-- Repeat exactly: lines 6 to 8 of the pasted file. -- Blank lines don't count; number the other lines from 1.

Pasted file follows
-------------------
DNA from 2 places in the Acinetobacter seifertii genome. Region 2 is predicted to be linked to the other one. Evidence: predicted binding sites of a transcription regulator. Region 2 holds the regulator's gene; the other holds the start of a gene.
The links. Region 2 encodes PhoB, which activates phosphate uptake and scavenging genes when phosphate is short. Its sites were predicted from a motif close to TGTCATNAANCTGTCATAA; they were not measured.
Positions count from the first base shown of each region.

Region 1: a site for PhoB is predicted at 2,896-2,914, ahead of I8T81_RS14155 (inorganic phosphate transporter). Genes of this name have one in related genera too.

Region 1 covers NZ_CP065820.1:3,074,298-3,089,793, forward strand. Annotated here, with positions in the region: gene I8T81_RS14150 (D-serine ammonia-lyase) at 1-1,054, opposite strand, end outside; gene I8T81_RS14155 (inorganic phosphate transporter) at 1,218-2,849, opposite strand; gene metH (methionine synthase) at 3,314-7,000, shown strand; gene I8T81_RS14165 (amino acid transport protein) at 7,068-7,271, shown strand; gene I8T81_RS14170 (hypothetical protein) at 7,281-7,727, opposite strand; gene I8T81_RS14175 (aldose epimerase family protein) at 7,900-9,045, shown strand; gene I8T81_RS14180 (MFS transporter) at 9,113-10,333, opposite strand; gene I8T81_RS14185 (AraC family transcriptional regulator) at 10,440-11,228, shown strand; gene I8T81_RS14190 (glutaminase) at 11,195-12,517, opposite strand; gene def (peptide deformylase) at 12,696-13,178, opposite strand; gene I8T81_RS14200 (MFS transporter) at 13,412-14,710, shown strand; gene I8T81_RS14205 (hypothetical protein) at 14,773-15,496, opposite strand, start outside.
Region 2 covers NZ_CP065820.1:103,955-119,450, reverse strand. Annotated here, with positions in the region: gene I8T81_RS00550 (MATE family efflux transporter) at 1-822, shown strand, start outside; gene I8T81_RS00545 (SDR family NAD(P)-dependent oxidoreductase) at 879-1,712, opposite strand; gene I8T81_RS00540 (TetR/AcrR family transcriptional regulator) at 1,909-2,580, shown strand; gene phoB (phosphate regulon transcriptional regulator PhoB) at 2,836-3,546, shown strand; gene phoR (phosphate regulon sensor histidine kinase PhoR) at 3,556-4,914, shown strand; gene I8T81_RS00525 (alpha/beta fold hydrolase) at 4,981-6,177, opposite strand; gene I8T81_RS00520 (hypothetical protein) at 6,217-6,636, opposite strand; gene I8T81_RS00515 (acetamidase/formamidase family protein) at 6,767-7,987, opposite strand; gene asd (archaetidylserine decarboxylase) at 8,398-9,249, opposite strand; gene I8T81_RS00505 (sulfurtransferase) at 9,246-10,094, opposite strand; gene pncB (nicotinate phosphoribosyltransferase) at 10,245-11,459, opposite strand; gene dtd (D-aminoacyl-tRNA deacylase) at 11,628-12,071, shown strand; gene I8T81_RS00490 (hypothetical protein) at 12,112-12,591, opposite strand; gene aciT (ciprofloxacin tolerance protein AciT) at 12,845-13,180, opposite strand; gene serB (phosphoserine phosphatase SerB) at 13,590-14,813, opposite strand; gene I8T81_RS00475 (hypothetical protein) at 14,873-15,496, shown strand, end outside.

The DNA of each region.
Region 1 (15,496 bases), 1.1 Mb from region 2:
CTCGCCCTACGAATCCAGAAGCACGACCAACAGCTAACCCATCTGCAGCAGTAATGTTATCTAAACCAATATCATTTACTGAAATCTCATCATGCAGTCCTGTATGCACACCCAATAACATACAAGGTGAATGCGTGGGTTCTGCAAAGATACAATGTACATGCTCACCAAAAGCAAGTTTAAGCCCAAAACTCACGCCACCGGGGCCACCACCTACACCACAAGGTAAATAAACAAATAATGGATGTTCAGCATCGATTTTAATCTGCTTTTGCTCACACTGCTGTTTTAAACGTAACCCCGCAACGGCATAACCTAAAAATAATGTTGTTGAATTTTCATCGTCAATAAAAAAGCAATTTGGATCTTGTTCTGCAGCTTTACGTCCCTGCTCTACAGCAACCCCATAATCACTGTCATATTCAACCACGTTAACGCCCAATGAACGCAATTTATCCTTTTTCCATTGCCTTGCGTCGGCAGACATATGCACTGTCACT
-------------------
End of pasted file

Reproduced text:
Region 2 covers NZ_CP065820.1:103,955-119,450, reverse strand. Annotated here, with positions in the region: gene I8T81_RS00550 (MATE family efflux transporter) at 1-822, shown strand, start outside; gene I8T81_RS00545 (SDR family NAD(P)-dependent oxidoreductase) at 879-1,712, opposite strand; gene I8T81_RS00540 (TetR/AcrR family transcriptional regulator) at 1,909-2,580, shown strand; gene phoB (phosphate regulon transcriptional regulator PhoB) at 2,836-3,546, shown strand; gene phoR (phosphate regulon sensor histidine kinase PhoR) at 3,556-4,914, shown strand; gene I8T81_RS00525 (alpha/beta fold hydrolase) at 4,981-6,177, opposite strand; gene I8T81_RS00520 (hypothetical protein) at 6,217-6,636, opposite strand; gene I8T81_RS00515 (acetamidase/formamidase family protein) at 6,767-7,987, opposite strand; gene asd (archaetidylserine decarboxylase) at 8,398-9,249, opposite strand; gene I8T81_RS00505 (sulfurtransferase) at 9,246-10,094, opposite strand; gene pncB (nicotinate phosphoribosyltransferase) at 10,245-11,459, opposite strand; gene dtd (D-aminoacyl-tRNA deacylase) at 11,628-12,071, shown strand; gene I8T81_RS00490 (hypothetical protein) at 12,112-12,591, opposite strand; gene aciT (ciprofloxacin tolerance protein AciT) at 12,845-13,180, opposite strand; gene serB (phosphoserine phosphatase SerB) at 13,590-14,813, opposite strand; gene I8T81_RS00475 (hypothetical protein) at 14,873-15,496, shown strand, end outside.

The DNA of each region.
Region 1 (15,496 bases), 1.1 Mb from region 2: